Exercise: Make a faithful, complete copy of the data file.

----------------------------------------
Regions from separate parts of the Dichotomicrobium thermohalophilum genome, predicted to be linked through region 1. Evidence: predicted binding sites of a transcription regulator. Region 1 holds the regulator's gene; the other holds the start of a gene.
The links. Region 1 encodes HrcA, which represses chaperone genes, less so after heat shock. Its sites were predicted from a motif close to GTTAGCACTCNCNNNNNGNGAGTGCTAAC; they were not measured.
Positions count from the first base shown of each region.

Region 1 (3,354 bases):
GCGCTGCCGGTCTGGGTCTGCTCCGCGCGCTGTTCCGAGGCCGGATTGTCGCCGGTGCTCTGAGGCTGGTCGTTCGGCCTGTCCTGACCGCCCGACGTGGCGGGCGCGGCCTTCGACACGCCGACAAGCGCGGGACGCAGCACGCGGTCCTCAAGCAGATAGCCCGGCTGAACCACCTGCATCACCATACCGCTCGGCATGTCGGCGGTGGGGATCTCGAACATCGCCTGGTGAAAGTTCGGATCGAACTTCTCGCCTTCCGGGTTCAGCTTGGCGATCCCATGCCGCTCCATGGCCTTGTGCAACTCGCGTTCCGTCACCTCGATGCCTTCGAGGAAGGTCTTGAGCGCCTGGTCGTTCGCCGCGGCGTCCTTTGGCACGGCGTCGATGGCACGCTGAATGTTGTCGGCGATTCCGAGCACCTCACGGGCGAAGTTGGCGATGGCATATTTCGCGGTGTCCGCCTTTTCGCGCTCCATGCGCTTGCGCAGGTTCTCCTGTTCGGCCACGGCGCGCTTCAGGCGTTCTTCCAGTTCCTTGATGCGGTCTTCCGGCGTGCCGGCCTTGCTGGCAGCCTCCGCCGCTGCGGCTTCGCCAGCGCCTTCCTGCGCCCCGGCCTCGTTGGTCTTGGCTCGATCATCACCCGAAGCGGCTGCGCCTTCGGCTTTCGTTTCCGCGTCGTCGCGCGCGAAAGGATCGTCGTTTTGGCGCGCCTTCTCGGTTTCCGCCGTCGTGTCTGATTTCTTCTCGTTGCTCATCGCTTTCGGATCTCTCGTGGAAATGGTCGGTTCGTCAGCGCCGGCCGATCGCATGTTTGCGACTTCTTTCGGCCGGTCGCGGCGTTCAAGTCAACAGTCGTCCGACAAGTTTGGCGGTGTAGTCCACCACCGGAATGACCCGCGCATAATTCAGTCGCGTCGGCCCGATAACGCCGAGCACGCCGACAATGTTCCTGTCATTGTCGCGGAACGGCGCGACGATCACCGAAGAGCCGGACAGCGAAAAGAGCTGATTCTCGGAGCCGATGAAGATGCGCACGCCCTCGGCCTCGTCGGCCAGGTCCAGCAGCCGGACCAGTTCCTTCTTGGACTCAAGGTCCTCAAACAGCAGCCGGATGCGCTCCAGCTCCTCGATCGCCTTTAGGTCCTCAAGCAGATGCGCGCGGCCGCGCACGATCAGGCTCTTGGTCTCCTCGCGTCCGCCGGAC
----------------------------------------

Regions from separate parts of the Dichotomicrobium thermohalophilum genome, predicted to be linked through region 1. Evidence: predicted binding sites of a transcription regulator. Region 1 holds the regulator's gene; the other holds the start of a gene.
The links. Region 1 encodes HrcA, which represses chaperone genes, less so after heat shock. Its sites were predicted from a motif close to GTTAGCACTCNCNNNNNGNGAGTGCTAAC; they were not measured.
Positions count from the first base shown of each region.

Region 1 (3,354 bases):
GCGCTGCCGGTCTGGGTCTGCTCCGCGCGCTGTTCCGAGGCCGGATTGTCGCCGGTGCTCTGAGGCTGGTCGTTCGGCCTGTCCTGACCGCCCGACGTGGCGGGCGCGGCCTTCGACACGCCGACAAGCGCGGGACGCAGCACGCGGTCCTCAAGCAGATAGCCCGGCTGAACCACCTGCATCACCATACCGCTCGGCATGTCGGCGGTGGGGATCTCGAACATCGCCTGGTGAAAGTTCGGATCGAACTTCTCGCCTTCCGGGTTCAGCTTGGCGATCCCATGCCGCTCCATGGCCTTGTGCAACTCGCGTTCCGTCACCTCGATGCCTTCGAGGAAGGTCTTGAGCGCCTGGTCGTTCGCCGCGGCGTCCTTTGGCACGGCGTCGATGGCACGCTGAATGTTGTCGGCGATTCCGAGCACCTCACGGGCGAAGTTGGCGATGGCATATTTCGCGGTGTCCGCCTTTTCGCGCTCCATGCGCTTGCGCAGGTTCTCCTGTTCGGCCACGGCGCGCTTCAGGCGTTCTTCCAGTTCCTTGATGCGGTCTTCCGGCGTGCCGGCCTTGCTGGCAGCCTCCGCCGCTGCGGCTTCGCCAGCGCCTTCCTGCGCCCCGGCCTCGTTGGTCTTGGCTCGATCATCACCCGAAGCGGCTGCGCCTTCGGCTTTCGTTTCCGCGTCGTCGCGCGCGAAAGGATCGTCGTTTTGGCGCGCCTTCTCGGTTTCCGCCGTCGTGTCTGATTTCTTCTCGTTGCTCATCGCTTTCGGATCTCTCGTGGAAATGGTCGGTTCGTCAGCGCCGGCCGATCGCATGTTTGCGACTTCTTTCGGCCGGTCGCGGCGTTCAAGTCAACAGTCGTCCGACAAGTTTGGCGGTGTAGTCCACCACCGGAATGACCCGCGCATAATTCAGTCGCGTCGGCCCGATAACGCCGAGCACGCCGACAATGTTCCTGTCATTGTCGCGGAACGGCGCGACGATCACCGAAGAGCCGGACAGCGAAAAGAGCTGATTCTCGGAGCCGATGAAGATGCGCACGCCCTCGGCCTCGTCGGCCAGGTCCAGCAGCCGGACCAGTTCCTTCTTGGACTCAAGGTCCTCAAACAGCAGCCGGATGCGCTCCAGCTCCTCGATCGCCTTTAGGTCCTCAAGCAGATGCGCGCGGCCGCGCACGATCAGGCTCTTGGTCTCCTCGCGTCCGCCGGAC